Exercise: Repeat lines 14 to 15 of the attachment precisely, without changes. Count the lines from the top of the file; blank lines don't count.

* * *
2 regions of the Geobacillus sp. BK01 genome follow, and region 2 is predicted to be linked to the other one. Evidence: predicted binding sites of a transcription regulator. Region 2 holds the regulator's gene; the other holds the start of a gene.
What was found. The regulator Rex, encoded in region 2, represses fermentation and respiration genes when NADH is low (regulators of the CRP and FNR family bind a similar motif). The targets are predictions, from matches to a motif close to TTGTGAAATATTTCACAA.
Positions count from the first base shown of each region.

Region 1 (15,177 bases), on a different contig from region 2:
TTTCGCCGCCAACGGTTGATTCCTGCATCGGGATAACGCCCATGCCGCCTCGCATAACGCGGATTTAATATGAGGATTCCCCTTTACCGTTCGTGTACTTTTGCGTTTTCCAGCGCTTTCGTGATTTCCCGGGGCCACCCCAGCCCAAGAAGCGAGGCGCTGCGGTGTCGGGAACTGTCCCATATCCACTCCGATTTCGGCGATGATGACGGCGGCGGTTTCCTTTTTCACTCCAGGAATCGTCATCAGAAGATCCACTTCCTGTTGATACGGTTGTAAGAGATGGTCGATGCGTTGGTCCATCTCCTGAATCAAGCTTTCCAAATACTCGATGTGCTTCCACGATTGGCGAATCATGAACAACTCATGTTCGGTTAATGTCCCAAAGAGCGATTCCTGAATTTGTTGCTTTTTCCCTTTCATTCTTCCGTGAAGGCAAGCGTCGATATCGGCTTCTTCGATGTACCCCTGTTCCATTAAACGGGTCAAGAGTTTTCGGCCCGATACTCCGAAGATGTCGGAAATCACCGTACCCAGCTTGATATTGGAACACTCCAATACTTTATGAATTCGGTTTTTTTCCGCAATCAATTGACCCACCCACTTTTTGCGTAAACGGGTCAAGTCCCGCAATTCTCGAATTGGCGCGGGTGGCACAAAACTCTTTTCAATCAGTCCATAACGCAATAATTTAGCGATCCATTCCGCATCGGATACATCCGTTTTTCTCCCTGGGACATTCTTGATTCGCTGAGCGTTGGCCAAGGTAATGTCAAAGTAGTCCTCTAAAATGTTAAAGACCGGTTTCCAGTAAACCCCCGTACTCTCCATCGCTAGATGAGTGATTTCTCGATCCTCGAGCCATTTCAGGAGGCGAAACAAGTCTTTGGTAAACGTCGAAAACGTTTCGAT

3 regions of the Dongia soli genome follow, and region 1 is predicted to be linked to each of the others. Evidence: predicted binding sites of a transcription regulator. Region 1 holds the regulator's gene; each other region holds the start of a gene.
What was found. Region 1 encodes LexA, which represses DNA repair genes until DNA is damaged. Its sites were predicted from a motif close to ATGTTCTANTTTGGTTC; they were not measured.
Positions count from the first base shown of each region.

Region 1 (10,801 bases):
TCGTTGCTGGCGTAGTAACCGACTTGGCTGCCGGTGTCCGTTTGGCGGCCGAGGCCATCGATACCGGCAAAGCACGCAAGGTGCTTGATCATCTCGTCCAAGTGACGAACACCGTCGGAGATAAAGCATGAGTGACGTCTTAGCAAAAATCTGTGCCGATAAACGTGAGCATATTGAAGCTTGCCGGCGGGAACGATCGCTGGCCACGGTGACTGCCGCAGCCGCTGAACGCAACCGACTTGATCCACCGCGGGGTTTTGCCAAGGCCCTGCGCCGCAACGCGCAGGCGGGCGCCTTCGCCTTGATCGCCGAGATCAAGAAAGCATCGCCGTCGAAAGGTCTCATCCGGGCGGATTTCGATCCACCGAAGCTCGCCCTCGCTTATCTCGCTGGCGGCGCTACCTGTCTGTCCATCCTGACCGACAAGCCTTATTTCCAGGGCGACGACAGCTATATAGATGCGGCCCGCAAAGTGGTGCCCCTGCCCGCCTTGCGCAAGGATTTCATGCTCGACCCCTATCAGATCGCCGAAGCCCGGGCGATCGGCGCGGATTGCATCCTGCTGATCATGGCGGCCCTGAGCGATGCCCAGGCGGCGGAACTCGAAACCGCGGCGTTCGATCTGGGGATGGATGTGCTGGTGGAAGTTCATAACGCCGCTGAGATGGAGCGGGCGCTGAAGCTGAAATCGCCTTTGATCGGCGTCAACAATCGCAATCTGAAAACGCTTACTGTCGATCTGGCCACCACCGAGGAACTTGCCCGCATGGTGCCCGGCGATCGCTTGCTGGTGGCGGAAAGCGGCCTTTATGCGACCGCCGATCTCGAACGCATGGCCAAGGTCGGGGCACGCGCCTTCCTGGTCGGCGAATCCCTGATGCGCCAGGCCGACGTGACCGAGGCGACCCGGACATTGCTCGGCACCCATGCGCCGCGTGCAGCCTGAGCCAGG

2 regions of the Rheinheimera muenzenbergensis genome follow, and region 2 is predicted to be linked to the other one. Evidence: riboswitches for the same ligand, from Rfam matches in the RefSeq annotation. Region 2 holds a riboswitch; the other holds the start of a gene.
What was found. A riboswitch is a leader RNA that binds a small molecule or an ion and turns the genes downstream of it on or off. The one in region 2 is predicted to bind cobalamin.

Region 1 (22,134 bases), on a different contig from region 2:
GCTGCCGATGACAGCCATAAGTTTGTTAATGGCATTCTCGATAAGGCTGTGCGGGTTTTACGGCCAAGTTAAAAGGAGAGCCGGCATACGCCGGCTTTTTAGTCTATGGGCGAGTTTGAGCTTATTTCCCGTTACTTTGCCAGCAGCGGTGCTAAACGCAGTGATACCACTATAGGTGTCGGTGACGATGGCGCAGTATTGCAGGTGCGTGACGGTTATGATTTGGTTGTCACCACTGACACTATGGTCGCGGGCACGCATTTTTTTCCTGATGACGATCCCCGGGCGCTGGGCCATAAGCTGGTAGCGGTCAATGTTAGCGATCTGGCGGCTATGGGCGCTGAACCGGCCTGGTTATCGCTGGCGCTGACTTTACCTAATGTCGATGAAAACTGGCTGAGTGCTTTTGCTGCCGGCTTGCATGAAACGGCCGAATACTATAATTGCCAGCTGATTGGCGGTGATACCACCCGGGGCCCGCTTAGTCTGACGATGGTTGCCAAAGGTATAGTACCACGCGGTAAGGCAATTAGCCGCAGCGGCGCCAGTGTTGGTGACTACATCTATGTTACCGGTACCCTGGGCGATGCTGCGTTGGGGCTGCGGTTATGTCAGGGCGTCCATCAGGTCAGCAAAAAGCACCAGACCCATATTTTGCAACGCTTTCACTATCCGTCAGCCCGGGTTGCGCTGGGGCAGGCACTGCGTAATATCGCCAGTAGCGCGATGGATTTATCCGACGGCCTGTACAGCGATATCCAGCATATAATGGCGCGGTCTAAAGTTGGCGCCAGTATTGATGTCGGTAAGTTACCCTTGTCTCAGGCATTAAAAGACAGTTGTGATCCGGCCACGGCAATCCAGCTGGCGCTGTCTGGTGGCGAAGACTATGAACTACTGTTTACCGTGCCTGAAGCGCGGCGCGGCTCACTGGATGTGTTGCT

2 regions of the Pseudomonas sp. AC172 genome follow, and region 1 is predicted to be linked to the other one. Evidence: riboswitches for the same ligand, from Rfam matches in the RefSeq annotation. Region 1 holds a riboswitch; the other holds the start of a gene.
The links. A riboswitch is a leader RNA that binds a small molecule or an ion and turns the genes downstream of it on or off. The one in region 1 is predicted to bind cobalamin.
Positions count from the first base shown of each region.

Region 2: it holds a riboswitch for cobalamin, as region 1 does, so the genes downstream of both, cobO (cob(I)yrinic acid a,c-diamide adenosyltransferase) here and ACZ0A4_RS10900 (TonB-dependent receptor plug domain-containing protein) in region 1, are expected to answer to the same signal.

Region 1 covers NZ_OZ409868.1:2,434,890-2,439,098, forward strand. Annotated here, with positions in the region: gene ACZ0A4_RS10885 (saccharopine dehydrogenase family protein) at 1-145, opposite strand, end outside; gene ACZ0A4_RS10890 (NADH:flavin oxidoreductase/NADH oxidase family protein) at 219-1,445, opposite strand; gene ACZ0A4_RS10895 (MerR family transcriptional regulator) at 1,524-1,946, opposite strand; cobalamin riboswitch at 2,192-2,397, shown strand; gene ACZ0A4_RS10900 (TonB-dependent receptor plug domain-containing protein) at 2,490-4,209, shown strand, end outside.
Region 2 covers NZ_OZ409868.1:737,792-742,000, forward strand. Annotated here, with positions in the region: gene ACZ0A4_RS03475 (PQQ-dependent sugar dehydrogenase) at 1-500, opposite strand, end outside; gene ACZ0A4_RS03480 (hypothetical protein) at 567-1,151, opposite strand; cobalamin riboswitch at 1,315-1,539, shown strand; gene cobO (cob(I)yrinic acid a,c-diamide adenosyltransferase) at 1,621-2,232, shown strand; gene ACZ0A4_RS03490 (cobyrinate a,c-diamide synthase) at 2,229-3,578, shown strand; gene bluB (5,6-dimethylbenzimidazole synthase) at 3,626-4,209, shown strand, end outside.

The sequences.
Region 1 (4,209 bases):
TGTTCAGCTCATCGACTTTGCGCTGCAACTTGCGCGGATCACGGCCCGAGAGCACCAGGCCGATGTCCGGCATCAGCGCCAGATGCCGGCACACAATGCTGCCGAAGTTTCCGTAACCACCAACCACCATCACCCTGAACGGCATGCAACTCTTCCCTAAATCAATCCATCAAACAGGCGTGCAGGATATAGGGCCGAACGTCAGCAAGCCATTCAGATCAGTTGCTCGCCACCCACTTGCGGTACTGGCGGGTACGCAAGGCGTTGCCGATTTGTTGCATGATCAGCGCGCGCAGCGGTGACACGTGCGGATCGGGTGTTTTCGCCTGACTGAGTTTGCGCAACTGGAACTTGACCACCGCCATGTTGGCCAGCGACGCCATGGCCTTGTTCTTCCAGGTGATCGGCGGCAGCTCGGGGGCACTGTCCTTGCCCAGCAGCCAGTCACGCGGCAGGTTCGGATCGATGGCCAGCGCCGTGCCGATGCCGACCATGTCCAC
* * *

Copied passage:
GCTGCCGATGACAGCCATAAGTTTGTTAATGGCATTCTCGATAAGGCTGTGCGGGTTTTACGGCCAAGTTAAAAGGAGAGCCGGCATACGCCGGCTTTTTAGTCTATGGGCGAGTTTGAGCTTATTTCCCGTTACTTTGCCAGCAGCGGTGCTAAACGCAGTGATACCACTATAGGTGTCGGTGACGATGGCGCAGTATTGCAGGTGCGTGACGGTTATGATTTGGTTGTCACCACTGACACTATGGTCGCGGGCACGCATTTTTTTCCTGATGACGATCCCCGGGCGCTGGGCCATAAGCTGGTAGCGGTCAATGTTAGCGATCTGGCGGCTATGGGCGCTGAACCGGCCTGGTTATCGCTGGCGCTGACTTTACCTAATGTCGATGAAAACTGGCTGAGTGCTTTTGCTGCCGGCTTGCATGAAACGGCCGAATACTATAATTGCCAGCTGATTGGCGGTGATACCACCCGGGGCCCGCTTAGTCTGACGATGGTTGCCAAAGGTATAGTACCACGCGGTAAGGCAATTAGCCGCAGCGGCGCCAGTGTTGGTGACTACATCTATGTTACCGGTACCCTGGGCGATGCTGCGTTGGGGCTGCGGTTATGTCAGGGCGTCCATCAGGTCAGCAAAAAGCACCAGACCCATATTTTGCAACGCTTTCACTATCCGTCAGCCCGGGTTGCGCTGGGGCAGGCACTGCGTAATATCGCCAGTAGCGCGATGGATTTATCCGACGGCCTGTACAGCGATATCCAGCATATAATGGCGCGGTCTAAAGTTGGCGCCAGTATTGATGTCGGTAAGTTACCCTTGTCTCAGGCATTAAAAGACAGTTGTGATCCGGCCACGGCAATCCAGCTGGCGCTGTCTGGTGGCGAAGACTATGAACTACTGTTTACCGTGCCTGAAGCGCGGCGCGGCTCACTGGATGTGTTGCT

2 regions of the Pseudomonas sp. AC172 genome follow, and region 1 is predicted to be linked to the other one. Evidence: riboswitches for the same ligand, from Rfam matches in the RefSeq annotation. Region 1 holds a riboswitch; the other holds the start of a gene.